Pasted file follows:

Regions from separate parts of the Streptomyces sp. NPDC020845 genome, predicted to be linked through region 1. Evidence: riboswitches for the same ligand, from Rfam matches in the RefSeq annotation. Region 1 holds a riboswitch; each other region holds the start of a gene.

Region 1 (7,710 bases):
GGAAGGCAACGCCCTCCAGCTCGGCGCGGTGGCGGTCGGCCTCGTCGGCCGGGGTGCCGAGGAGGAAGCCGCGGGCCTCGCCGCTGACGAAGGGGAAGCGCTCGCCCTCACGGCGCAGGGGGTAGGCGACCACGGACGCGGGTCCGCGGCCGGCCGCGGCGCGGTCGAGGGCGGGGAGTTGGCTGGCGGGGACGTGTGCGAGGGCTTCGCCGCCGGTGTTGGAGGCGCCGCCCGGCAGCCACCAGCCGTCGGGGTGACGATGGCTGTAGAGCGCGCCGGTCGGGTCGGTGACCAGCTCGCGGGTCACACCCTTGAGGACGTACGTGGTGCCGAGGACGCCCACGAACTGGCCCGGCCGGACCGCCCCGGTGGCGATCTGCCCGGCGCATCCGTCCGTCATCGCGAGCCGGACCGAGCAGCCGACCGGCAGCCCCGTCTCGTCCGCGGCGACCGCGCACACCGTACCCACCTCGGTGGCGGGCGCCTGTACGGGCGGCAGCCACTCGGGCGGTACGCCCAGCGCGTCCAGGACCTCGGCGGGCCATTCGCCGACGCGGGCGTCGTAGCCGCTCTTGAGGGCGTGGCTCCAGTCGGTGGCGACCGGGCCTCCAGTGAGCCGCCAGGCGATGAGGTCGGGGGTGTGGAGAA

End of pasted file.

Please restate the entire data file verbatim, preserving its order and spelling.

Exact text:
Regions from separate parts of the Streptomyces sp. NPDC020845 genome, predicted to be linked through region 1. Evidence: riboswitches for the same ligand, from Rfam matches in the RefSeq annotation. Region 1 holds a riboswitch; each other region holds the start of a gene.

Region 1 (7,710 bases):
GGAAGGCAACGCCCTCCAGCTCGGCGCGGTGGCGGTCGGCCTCGTCGGCCGGGGTGCCGAGGAGGAAGCCGCGGGCCTCGCCGCTGACGAAGGGGAAGCGCTCGCCCTCACGGCGCAGGGGGTAGGCGACCACGGACGCGGGTCCGCGGCCGGCCGCGGCGCGGTCGAGGGCGGGGAGTTGGCTGGCGGGGACGTGTGCGAGGGCTTCGCCGCCGGTGTTGGAGGCGCCGCCCGGCAGCCACCAGCCGTCGGGGTGACGATGGCTGTAGAGCGCGCCGGTCGGGTCGGTGACCAGCTCGCGGGTCACACCCTTGAGGACGTACGTGGTGCCGAGGACGCCCACGAACTGGCCCGGCCGGACCGCCCCGGTGGCGATCTGCCCGGCGCATCCGTCCGTCATCGCGAGCCGGACCGAGCAGCCGACCGGCAGCCCCGTCTCGTCCGCGGCGACCGCGCACACCGTACCCACCTCGGTGGCGGGCGCCTGTACGGGCGGCAGCCACTCGGGCGGTACGCCCAGCGCGTCCAGGACCTCGGCGGGCCATTCGCCGACGCGGGCGTCGTAGCCGCTCTTGAGGGCGTGGCTCCAGTCGGTGGCGACCGGGCCTCCAGTGAGCCGCCAGGCGATGAGGTCGGGGGTGTGGAGAA